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28 August 2015
The Scottish first minister, Nicola Sturgeon, has called for the BBC to be reorganised with a separate governance structure created for each of the devolved nations. Ms Sturgeon argued viewers north of the border were dissatisfied with the London-centric content currently available and that more distinctive broadcasting through a separate BBC Scotland TV channel and radio station may go some way to remedying this. The intervention from the first minister comes at an uncertain time for the BBC, with questions about the corporation’s future being asked as the Conservative government prepares to renew its Royal Charter. “A BBC that puts forward a bold proposal for Scotland, for the nations and regions, and for the UK, will have in us a strong and willing ally. A BBC that offers piecemeal solutions will fail to meet the demands or restore the trust of Scottish audiences,” said the first minister. More info.
Government to cut support for small-scale green power installations
The government has outlined proposals to significantly reduce the subsidies paid to businesses and home owners producing electricity from roof-top solar and small wind turbines from January 2016. The announcement follows a tough year for the renewable industry after a raft of government backed initiatives, including subsidies to on-shore wind generation and large-scale solar farms, had their funding significantly scaled back. According to the department for energy and climate change (DECC) the rapid uptake of technologies had placed considerable pressure on tariff budgets, whilst improvements in technology have seen the cost of production drop. “As costs continue to fall and we move towards sustainable electricity investment, it becomes easier for parts of the renewables industry to survive without subsidies.” said a DECC spokesperson. More info.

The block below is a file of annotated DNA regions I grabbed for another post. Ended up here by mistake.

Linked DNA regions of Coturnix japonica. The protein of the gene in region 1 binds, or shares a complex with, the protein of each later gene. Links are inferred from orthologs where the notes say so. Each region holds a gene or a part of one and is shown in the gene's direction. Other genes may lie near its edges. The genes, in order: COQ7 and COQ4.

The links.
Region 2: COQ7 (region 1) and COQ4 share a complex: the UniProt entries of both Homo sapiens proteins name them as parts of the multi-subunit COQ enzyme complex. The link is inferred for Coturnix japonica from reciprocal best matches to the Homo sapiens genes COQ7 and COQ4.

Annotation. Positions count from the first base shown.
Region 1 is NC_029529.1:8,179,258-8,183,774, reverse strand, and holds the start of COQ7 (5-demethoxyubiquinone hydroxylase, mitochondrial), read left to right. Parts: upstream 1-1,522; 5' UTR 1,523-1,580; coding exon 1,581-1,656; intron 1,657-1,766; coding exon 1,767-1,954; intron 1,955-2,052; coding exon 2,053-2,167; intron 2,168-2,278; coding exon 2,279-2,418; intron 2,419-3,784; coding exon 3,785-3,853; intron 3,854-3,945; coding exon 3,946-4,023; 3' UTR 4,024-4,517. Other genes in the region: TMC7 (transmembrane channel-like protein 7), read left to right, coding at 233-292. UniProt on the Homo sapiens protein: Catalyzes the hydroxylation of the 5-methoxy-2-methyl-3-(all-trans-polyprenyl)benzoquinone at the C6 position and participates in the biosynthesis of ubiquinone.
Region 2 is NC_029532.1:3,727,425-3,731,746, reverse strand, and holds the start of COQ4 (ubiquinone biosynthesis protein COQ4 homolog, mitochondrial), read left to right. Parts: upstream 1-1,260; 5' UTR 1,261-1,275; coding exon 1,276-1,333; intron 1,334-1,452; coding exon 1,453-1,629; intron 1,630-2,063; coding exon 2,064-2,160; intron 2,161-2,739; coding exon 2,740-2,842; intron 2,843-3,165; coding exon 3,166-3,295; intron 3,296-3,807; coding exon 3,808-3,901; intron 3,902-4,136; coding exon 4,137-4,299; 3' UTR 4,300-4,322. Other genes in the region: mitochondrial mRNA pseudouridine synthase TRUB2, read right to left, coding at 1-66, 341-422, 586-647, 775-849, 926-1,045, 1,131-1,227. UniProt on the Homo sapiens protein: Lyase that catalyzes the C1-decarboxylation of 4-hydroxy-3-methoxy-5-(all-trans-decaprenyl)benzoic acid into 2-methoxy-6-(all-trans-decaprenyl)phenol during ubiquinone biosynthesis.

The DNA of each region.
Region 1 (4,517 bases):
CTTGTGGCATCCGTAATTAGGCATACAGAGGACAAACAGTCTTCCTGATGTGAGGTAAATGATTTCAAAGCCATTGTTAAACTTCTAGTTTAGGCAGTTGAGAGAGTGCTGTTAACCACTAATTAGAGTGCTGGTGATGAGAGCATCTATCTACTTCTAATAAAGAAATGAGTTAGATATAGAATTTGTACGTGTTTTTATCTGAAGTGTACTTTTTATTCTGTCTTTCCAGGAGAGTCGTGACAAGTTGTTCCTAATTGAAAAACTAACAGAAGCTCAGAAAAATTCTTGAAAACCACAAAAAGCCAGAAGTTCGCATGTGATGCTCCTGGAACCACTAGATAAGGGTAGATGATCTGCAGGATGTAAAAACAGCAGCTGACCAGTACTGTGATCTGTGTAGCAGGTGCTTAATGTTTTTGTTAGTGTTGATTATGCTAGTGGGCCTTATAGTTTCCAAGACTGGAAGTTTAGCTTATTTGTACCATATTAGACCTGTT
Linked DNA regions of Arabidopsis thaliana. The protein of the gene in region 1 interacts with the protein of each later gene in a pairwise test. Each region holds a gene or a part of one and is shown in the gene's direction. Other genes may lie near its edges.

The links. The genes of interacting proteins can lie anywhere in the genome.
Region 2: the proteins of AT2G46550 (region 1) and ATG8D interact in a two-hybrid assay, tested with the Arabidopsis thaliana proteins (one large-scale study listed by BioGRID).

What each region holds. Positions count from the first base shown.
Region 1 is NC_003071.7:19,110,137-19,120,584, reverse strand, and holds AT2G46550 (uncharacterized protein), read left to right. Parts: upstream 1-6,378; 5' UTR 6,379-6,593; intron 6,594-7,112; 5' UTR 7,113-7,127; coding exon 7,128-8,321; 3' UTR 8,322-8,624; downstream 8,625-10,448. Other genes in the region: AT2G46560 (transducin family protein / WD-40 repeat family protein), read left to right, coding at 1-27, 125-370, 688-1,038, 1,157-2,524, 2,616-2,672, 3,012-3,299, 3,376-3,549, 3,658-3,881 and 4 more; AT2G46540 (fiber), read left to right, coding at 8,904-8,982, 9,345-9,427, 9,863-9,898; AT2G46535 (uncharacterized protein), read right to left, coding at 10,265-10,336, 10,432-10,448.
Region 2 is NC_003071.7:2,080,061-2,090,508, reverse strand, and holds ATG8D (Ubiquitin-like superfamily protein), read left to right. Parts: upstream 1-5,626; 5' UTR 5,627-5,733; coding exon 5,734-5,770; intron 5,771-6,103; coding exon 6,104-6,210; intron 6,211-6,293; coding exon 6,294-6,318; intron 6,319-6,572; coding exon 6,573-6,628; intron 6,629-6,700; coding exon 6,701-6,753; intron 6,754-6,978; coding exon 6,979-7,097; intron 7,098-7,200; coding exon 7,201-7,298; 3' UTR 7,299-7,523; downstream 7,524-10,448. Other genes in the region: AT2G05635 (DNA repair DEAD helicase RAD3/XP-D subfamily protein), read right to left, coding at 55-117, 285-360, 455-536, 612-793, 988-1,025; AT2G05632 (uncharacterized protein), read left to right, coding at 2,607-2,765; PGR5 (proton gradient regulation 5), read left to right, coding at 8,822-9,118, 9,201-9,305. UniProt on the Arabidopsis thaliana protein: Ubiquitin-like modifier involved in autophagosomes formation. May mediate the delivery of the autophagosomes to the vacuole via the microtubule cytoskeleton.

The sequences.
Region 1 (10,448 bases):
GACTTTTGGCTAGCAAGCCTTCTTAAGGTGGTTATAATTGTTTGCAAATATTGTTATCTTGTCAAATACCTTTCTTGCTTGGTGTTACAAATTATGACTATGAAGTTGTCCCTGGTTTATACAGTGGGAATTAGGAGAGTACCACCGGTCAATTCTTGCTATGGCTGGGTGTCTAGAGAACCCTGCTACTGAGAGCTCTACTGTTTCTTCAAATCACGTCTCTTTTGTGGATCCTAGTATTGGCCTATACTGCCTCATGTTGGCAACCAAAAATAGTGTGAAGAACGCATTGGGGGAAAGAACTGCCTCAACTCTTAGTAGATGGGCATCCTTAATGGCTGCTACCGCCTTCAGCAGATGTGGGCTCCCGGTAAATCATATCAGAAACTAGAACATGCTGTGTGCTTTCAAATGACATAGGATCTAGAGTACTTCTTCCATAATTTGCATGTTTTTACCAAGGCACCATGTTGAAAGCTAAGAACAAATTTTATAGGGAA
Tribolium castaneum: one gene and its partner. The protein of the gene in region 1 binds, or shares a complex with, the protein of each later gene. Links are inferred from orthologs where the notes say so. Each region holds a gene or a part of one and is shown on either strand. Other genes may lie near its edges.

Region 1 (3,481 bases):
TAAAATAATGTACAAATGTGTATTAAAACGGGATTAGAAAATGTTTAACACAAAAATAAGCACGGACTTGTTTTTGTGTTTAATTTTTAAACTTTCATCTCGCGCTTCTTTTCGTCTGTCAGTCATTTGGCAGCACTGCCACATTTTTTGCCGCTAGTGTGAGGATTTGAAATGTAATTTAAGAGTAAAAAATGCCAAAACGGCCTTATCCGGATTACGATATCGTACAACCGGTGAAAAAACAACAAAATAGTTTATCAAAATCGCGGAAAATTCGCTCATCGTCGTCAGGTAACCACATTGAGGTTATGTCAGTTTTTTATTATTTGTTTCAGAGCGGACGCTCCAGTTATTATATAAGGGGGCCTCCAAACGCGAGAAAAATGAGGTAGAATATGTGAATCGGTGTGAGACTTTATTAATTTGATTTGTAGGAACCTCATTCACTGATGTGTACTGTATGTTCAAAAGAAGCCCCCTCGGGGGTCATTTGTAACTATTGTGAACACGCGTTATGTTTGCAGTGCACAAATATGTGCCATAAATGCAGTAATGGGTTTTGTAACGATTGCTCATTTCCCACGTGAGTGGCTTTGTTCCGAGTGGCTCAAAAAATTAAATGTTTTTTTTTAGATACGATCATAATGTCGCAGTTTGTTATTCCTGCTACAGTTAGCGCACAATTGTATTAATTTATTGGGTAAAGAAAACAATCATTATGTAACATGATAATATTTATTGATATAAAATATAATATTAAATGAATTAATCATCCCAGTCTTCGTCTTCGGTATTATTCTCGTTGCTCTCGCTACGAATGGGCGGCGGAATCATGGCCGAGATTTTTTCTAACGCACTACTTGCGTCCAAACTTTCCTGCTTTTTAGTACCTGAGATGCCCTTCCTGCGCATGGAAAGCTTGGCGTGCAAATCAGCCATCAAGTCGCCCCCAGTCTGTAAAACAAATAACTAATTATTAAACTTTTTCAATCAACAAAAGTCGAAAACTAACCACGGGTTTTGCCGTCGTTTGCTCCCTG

Lord Mandelson, one of the principal architects of New Labour, has warned that a Jeremy Corbyn victory would place Labour in “mortal danger.” Mr Corbyn, the left-wing MP for Islington North, is currently the front runner in the contest after his campaign caught unexpected traction with his radical anti-austerity programme. Policies such as printing money, state ownership of leading industries, quitting Nato and unilateral disarmament would make the party “unelectable,” the peer said. He also urged the party to stop belittling Labour’s record in government, “We have allowed our critics within the party to create a caricature of modernisation as sectarian creed alien to the party’s values.” Lord Mandelson’s intervention follows that of other senior party figures including Tony Blair, Gordon Brown and Lord Kinnock, who have all warned of the dangers of a Corbyn victory. More info.
Net trade made an unexpectedly big contribution to UK economic growth in the second quarter of the year, as the overall quarterly rate was confirmed at 0.7 per cent. According to the Office of National Statistics, exports grew by 3.9 per cent, defying survey data that had suggested exporters were struggling against the subdued overseas demand and the strength of the pound. Trade made a 1 percentage point contribution to overall growth – its most since 2011. The data will provide happy reading for the chancellor, George Osborne, who has made reducing Britain’s trade deficit one of his top economic priorities. George Buckley, chief UK economist at Deutsche Bank, said the details were “encouraging” but cautioned that the growth in exports might not last in the face of global economic uncertainties. More info.
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